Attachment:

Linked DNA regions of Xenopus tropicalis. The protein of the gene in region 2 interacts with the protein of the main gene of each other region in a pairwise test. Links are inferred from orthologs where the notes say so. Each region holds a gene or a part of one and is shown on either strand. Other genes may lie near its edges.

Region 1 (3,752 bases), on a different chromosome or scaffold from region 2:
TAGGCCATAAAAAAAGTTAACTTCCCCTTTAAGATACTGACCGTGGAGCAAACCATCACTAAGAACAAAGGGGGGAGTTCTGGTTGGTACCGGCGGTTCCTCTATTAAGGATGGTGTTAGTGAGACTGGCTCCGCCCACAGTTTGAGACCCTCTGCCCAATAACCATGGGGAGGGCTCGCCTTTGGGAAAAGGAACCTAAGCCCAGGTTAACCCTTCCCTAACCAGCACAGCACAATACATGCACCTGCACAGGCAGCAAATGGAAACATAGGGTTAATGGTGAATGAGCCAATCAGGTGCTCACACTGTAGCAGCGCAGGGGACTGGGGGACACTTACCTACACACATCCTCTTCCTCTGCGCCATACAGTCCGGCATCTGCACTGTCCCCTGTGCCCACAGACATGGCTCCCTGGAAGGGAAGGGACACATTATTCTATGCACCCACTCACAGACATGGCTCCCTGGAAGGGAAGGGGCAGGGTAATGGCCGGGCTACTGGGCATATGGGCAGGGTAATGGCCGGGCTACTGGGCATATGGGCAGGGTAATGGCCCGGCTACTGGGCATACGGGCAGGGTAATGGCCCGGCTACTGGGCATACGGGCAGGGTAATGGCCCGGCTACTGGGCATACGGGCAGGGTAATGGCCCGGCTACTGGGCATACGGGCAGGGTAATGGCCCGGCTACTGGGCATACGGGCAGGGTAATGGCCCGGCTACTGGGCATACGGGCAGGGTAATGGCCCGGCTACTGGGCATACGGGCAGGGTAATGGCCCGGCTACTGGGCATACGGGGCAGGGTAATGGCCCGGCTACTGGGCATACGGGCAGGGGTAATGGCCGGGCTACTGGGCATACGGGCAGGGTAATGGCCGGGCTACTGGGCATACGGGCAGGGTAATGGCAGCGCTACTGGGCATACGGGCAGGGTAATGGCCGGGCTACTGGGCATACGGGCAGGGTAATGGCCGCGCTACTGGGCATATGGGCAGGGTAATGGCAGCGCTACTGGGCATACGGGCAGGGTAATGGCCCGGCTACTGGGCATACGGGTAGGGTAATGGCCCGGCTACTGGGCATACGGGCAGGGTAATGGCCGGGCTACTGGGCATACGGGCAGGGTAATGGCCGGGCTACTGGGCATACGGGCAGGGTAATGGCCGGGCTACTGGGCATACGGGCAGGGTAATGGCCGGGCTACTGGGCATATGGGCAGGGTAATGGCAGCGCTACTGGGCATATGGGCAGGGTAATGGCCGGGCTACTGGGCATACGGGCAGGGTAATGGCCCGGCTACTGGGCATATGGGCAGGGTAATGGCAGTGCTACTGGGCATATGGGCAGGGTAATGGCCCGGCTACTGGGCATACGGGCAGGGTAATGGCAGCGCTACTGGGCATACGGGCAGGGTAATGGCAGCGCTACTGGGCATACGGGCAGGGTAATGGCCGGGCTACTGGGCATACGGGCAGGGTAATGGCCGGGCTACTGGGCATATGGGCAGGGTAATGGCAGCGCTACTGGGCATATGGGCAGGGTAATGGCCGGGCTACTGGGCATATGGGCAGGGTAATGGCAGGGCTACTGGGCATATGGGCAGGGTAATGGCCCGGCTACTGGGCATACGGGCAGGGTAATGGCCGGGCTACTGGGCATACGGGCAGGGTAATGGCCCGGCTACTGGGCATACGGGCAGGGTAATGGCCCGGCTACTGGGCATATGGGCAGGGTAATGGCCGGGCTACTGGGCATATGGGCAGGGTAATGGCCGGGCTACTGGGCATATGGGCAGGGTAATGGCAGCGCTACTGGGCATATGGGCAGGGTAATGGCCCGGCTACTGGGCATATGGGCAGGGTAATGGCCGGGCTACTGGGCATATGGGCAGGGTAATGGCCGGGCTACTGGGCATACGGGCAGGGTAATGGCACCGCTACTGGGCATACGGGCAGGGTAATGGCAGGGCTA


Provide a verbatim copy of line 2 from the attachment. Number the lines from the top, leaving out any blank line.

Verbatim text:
Region 1 (3,752 bases), on a different chromosome or scaffold from region 2: